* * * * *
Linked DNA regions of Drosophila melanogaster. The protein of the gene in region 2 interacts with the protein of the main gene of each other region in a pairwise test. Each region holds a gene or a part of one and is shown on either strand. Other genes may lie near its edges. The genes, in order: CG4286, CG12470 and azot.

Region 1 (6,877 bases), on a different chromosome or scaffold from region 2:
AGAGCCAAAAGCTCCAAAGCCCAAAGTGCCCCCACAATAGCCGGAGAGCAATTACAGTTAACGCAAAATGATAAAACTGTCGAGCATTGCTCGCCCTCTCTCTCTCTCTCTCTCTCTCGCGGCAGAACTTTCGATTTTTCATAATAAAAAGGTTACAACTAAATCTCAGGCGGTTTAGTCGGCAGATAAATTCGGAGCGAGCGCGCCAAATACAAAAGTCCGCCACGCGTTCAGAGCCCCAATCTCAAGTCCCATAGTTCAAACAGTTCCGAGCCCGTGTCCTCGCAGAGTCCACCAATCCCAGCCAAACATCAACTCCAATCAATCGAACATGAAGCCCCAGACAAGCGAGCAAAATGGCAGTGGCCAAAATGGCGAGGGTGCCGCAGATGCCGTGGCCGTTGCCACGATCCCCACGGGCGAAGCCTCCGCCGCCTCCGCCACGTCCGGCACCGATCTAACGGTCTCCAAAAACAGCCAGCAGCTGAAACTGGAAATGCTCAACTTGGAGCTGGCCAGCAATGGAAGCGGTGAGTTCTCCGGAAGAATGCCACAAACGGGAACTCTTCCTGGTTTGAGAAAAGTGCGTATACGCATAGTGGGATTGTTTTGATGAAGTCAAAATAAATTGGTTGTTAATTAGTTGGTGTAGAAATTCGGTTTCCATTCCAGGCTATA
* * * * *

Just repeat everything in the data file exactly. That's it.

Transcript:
Linked DNA regions of Drosophila melanogaster. The protein of the gene in region 2 interacts with the protein of the main gene of each other region in a pairwise test. Each region holds a gene or a part of one and is shown on either strand. Other genes may lie near its edges. The genes, in order: CG4286, CG12470 and azot.

Region 1 (6,877 bases), on a different chromosome or scaffold from region 2:
AGAGCCAAAAGCTCCAAAGCCCAAAGTGCCCCCACAATAGCCGGAGAGCAATTACAGTTAACGCAAAATGATAAAACTGTCGAGCATTGCTCGCCCTCTCTCTCTCTCTCTCTCTCTCGCGGCAGAACTTTCGATTTTTCATAATAAAAAGGTTACAACTAAATCTCAGGCGGTTTAGTCGGCAGATAAATTCGGAGCGAGCGCGCCAAATACAAAAGTCCGCCACGCGTTCAGAGCCCCAATCTCAAGTCCCATAGTTCAAACAGTTCCGAGCCCGTGTCCTCGCAGAGTCCACCAATCCCAGCCAAACATCAACTCCAATCAATCGAACATGAAGCCCCAGACAAGCGAGCAAAATGGCAGTGGCCAAAATGGCGAGGGTGCCGCAGATGCCGTGGCCGTTGCCACGATCCCCACGGGCGAAGCCTCCGCCGCCTCCGCCACGTCCGGCACCGATCTAACGGTCTCCAAAAACAGCCAGCAGCTGAAACTGGAAATGCTCAACTTGGAGCTGGCCAGCAATGGAAGCGGTGAGTTCTCCGGAAGAATGCCACAAACGGGAACTCTTCCTGGTTTGAGAAAAGTGCGTATACGCATAGTGGGATTGTTTTGATGAAGTCAAAATAAATTGGTTGTTAATTAGTTGGTGTAGAAATTCGGTTTCCATTCCAGGCTATA